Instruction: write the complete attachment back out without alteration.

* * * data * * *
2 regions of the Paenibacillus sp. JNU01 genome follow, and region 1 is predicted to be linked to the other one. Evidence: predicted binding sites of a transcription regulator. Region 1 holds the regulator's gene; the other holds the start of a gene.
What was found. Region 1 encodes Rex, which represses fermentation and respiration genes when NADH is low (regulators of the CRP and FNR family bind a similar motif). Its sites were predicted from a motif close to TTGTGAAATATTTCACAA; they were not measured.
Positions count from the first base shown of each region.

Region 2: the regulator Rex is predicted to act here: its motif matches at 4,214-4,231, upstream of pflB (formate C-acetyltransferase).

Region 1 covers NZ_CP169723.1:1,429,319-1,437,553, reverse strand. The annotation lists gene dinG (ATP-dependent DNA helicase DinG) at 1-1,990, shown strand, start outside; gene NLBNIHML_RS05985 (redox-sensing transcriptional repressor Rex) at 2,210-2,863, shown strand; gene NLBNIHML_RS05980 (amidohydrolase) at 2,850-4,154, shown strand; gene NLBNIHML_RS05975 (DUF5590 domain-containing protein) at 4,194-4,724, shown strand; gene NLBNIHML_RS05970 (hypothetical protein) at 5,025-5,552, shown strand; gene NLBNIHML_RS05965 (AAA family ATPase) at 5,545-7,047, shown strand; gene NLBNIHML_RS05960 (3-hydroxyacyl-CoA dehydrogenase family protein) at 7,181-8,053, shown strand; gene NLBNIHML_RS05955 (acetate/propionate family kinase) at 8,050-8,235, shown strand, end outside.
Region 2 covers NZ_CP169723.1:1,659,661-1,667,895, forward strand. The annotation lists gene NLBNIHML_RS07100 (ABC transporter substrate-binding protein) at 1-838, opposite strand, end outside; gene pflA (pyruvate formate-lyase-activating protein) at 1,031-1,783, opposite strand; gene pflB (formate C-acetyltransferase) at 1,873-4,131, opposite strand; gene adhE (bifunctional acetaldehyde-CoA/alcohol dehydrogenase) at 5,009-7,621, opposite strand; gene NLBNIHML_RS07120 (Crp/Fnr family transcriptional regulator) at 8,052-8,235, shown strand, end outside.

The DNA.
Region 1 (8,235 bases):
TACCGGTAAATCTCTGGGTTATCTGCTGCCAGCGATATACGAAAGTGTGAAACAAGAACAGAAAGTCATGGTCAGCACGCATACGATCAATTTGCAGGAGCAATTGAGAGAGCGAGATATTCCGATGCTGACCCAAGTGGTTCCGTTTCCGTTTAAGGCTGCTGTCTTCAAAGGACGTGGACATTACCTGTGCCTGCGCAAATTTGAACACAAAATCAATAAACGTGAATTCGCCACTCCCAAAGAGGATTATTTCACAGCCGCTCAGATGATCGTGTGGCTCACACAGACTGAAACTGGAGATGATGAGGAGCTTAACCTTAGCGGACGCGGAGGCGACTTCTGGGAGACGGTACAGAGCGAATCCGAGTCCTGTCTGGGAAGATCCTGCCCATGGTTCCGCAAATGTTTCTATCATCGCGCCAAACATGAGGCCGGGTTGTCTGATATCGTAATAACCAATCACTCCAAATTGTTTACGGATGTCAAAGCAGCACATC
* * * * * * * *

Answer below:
2 regions of the Paenibacillus sp. JNU01 genome follow, and region 1 is predicted to be linked to the other one. Evidence: predicted binding sites of a transcription regulator. Region 1 holds the regulator's gene; the other holds the start of a gene.
What was found. Region 1 encodes Rex, which represses fermentation and respiration genes when NADH is low (regulators of the CRP and FNR family bind a similar motif). Its sites were predicted from a motif close to TTGTGAAATATTTCACAA; they were not measured.
Positions count from the first base shown of each region.

Region 2: the regulator Rex is predicted to act here: its motif matches at 4,214-4,231, upstream of pflB (formate C-acetyltransferase).

Region 1 covers NZ_CP169723.1:1,429,319-1,437,553, reverse strand. The annotation lists gene dinG (ATP-dependent DNA helicase DinG) at 1-1,990, shown strand, start outside; gene NLBNIHML_RS05985 (redox-sensing transcriptional repressor Rex) at 2,210-2,863, shown strand; gene NLBNIHML_RS05980 (amidohydrolase) at 2,850-4,154, shown strand; gene NLBNIHML_RS05975 (DUF5590 domain-containing protein) at 4,194-4,724, shown strand; gene NLBNIHML_RS05970 (hypothetical protein) at 5,025-5,552, shown strand; gene NLBNIHML_RS05965 (AAA family ATPase) at 5,545-7,047, shown strand; gene NLBNIHML_RS05960 (3-hydroxyacyl-CoA dehydrogenase family protein) at 7,181-8,053, shown strand; gene NLBNIHML_RS05955 (acetate/propionate family kinase) at 8,050-8,235, shown strand, end outside.
Region 2 covers NZ_CP169723.1:1,659,661-1,667,895, forward strand. The annotation lists gene NLBNIHML_RS07100 (ABC transporter substrate-binding protein) at 1-838, opposite strand, end outside; gene pflA (pyruvate formate-lyase-activating protein) at 1,031-1,783, opposite strand; gene pflB (formate C-acetyltransferase) at 1,873-4,131, opposite strand; gene adhE (bifunctional acetaldehyde-CoA/alcohol dehydrogenase) at 5,009-7,621, opposite strand; gene NLBNIHML_RS07120 (Crp/Fnr family transcriptional regulator) at 8,052-8,235, shown strand, end outside.

The DNA.
Region 1 (8,235 bases):
TACCGGTAAATCTCTGGGTTATCTGCTGCCAGCGATATACGAAAGTGTGAAACAAGAACAGAAAGTCATGGTCAGCACGCATACGATCAATTTGCAGGAGCAATTGAGAGAGCGAGATATTCCGATGCTGACCCAAGTGGTTCCGTTTCCGTTTAAGGCTGCTGTCTTCAAAGGACGTGGACATTACCTGTGCCTGCGCAAATTTGAACACAAAATCAATAAACGTGAATTCGCCACTCCCAAAGAGGATTATTTCACAGCCGCTCAGATGATCGTGTGGCTCACACAGACTGAAACTGGAGATGATGAGGAGCTTAACCTTAGCGGACGCGGAGGCGACTTCTGGGAGACGGTACAGAGCGAATCCGAGTCCTGTCTGGGAAGATCCTGCCCATGGTTCCGCAAATGTTTCTATCATCGCGCCAAACATGAGGCCGGGTTGTCTGATATCGTAATAACCAATCACTCCAAATTGTTTACGGATGTCAAAGCAGCACATC